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A Journey Full of Challenges and Rewards

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When I first heard that the 7 Continents in 7 Years trip was to Nicaragua I was a little – who am I kidding – I was very scared! I was trying to come up with reasons why I couldn’t go when I found out that we were going to have to sleep in the community of Platanal one night. The homes in Platanal had no power, no indoor plumbing (shower, toilet or sink), and dirt floors with animals all around. I wouldn’t have a shower or blow dryer and I have never even been camping! Then, I remembered how great I felt during last year’s 7 Continents in 7 years trip to Fiji. It is amazing to work with other field leaders and corporate to make the lives of others just a little easier and better. I am extremely glad that I decided to go because Nicaragua was no different, but this year’s trip was way more challenging than last year.

When we arrived in Managua, we went to our first hotel, got settled in, found out more about the project and rested for the days ahead. We woke up very early the next morning to start our journey up to the remote community of Platanal. It started with a caravan of small SUVs that drove us as far as they could up the mountain, then we all started our hike into the community. It was rough uphill terrain, we had to cross through a cattle ranch and there were barbed wire fences that we had to crawl through. When we arrived, the people, young and old, welcomed us and made us feel appreciated for what we were about to help them with: POWER.

On our first day in the community we found out where and what jobs we would be doing and then got right to work. I went to a home to install a solar panel on the tin roof and to wire the house with a light fixture and an outlet with Jim Kenny, Vice President of Marketing Chris Schultenover and Connor from GRID Alternatives. Off we went, hiking even more to reach the home we would be working on, all uphill yet again and carrying all the supplies we needed. Now to put this into perspective I want to describe one of the homes. There were four walls made of all different materials, wooden boards mostly, that you can see through the cracks to the outside, no windows, but a door opening. Two very small rooms, a kitchen with an open fire where they would cook and a main room. This house also had some baby pigs, no furniture and dirt floors. In the corner of the main room there were sacks of corn and beans piled up. Some homes had a third room that was used as a bedroom with hammocks or cots for sleeping. Outside, they had an outhouse, kind of like a Porta-Potty, for bathrooms. They washed their clothes in buckets with water from the stream or well, if they had a well, and hung them on a barbed wire fence or branches to dry. The clothes were really clean—whites so white! They definitely took pride in their homes and their appearance and we could see that they work really, really hard for what they have.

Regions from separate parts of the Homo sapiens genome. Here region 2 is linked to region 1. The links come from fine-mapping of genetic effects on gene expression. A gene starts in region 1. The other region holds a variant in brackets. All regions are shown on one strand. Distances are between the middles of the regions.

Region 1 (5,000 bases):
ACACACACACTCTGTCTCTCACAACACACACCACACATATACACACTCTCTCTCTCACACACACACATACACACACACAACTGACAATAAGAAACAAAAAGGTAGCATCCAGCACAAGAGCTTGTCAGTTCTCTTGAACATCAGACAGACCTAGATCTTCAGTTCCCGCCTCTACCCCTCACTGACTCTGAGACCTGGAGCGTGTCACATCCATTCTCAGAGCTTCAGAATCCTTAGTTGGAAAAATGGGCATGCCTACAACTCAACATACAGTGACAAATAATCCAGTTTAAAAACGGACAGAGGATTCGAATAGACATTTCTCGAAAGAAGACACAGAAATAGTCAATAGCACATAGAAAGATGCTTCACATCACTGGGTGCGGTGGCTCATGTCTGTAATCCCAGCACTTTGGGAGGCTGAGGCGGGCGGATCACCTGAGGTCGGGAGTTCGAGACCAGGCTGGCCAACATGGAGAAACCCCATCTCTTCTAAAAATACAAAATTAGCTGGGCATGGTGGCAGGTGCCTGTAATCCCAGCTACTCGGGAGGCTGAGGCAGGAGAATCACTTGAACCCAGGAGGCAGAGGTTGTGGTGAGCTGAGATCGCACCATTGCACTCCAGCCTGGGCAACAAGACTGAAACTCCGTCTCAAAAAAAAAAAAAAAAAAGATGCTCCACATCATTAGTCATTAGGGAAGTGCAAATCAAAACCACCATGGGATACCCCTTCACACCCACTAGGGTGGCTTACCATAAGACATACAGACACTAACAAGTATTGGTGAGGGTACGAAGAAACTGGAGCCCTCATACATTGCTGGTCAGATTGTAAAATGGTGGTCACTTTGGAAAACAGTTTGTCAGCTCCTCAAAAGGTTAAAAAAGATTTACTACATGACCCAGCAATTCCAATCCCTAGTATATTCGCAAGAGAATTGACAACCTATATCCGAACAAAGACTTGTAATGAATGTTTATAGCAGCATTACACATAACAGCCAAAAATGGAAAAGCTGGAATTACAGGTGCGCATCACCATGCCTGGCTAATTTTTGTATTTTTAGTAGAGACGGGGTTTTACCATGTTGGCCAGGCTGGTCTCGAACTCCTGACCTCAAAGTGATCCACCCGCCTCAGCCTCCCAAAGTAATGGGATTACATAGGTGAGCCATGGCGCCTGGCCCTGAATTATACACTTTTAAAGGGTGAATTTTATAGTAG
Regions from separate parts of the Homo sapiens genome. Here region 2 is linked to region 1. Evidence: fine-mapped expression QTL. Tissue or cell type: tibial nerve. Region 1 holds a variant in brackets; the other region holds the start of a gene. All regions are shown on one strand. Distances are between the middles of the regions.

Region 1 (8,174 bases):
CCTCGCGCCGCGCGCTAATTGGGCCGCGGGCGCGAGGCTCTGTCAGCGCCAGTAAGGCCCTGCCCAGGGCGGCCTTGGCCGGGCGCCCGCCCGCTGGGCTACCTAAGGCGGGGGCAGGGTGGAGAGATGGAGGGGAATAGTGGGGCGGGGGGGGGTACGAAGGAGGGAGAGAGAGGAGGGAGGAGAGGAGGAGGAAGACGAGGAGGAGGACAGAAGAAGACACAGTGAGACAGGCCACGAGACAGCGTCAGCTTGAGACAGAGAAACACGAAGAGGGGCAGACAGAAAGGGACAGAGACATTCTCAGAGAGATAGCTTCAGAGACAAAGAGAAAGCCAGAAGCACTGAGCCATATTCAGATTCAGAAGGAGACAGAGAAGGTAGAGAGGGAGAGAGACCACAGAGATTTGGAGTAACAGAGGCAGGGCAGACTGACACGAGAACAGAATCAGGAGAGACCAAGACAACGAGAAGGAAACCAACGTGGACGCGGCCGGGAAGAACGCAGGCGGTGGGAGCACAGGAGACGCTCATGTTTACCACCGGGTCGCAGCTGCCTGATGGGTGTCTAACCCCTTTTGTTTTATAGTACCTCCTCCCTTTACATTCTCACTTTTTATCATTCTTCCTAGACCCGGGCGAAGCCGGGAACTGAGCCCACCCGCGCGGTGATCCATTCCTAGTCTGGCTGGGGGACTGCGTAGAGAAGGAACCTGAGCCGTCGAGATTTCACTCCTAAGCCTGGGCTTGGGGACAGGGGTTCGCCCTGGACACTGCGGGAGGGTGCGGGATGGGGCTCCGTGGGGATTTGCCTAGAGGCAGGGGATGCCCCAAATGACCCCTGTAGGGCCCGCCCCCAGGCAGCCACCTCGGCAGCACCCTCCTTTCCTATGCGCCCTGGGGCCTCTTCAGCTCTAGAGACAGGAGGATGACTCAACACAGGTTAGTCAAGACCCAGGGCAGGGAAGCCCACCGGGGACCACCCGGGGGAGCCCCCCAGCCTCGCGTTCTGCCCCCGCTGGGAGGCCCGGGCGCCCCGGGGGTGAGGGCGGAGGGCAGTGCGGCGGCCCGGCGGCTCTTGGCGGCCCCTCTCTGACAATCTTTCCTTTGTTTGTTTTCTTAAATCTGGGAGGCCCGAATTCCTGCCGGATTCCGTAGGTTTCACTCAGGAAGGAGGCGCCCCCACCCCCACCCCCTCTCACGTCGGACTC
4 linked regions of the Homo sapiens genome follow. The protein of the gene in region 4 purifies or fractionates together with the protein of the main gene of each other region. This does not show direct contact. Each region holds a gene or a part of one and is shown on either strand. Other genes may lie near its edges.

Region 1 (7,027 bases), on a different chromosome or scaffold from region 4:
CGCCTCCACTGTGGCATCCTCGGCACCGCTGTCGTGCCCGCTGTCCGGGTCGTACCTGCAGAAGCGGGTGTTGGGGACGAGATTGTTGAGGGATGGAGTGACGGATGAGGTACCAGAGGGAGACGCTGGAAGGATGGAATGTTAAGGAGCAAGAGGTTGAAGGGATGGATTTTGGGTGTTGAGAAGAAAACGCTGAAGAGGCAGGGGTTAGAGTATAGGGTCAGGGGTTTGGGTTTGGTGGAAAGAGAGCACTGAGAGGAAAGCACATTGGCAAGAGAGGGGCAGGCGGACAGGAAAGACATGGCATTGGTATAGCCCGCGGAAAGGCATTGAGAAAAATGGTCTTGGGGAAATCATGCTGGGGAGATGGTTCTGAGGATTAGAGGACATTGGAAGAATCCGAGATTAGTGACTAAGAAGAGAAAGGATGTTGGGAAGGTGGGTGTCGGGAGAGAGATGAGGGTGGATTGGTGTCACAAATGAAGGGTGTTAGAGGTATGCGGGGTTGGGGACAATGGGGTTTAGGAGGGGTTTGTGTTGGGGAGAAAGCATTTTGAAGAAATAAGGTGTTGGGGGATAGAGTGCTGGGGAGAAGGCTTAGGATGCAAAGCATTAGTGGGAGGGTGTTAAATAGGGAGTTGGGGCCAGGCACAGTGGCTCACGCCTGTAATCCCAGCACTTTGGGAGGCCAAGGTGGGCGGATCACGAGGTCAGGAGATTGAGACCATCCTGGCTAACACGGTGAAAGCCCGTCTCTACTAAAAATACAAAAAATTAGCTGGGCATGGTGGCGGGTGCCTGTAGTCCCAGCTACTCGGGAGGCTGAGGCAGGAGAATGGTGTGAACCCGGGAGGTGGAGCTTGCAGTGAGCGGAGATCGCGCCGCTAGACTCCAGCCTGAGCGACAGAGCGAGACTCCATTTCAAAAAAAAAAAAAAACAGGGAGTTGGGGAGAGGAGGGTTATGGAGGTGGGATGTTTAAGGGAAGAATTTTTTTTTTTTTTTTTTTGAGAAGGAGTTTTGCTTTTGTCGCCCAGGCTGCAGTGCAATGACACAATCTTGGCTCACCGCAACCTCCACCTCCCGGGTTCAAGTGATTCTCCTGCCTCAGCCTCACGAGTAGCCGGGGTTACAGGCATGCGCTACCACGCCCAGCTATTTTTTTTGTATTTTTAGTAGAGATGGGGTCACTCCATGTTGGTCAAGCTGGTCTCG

After we were done that day we hiked back to the SUVs (uphill again!) and went to a hotel in Boaco. I took a cold shower, went to dinner and then straight to bed because we were set to head back up the mountain to Platanal the next morning. This time, we stayed in the community and all slept in the single room schoolhouse and in the church, all on cots with mosquito nets surrounding them. I did not sleep one minute that night, for a lot of reasons! We all got up and ready when the sun came up so we could start the last day of work. The community then gave us a wonderful, fun sendoff, and off we were, up the mountain to the SUVs for the last time.

Next, we all went to a beautiful hotel in the beautiful city of Granada with hot showers and a blow dryer! We had a wonderful dinner and I was very hungry because I don’t like rice and beans, which were a big part of the breakfast, lunch and dinner menu the previous days. I slept like a baby that night.

Finally, we were headed to the fun relaxing part of our journey. On the way to the absolutely amazing Mukul Spa and Resort, we stopped for a volcano tour, zip lining and a fabulous lunch. Later that afternoon we arrived at Mukul, WOW about sums it up, it was over the top! We then spent the next few days relaxing and enjoying each other’s company in paradise.

My wish is that someday all of you can be on a rewarding trip like the two my husband and I have been on. Thank you Viridian for allowing us to make a difference! I am so proud to be a part of Viridian!

My name is Rae Ann Nichols and I am Generation V.

In March 2015, Viridian traveled to the breathtakingly beautiful and still mostly undeveloped “Land of Lakes and Volcanoes.” To complete our most ambitious project to date, we hiked to the small agricultural community of Portrero Platanal, an off-the-grid village that’s inaccessible by car. With the help of the nonprofit organization GRID Alternatives, we were able to install clean, reliable solar systems on the homes of 40 families, bringing the opportunity for a better life to an entire community.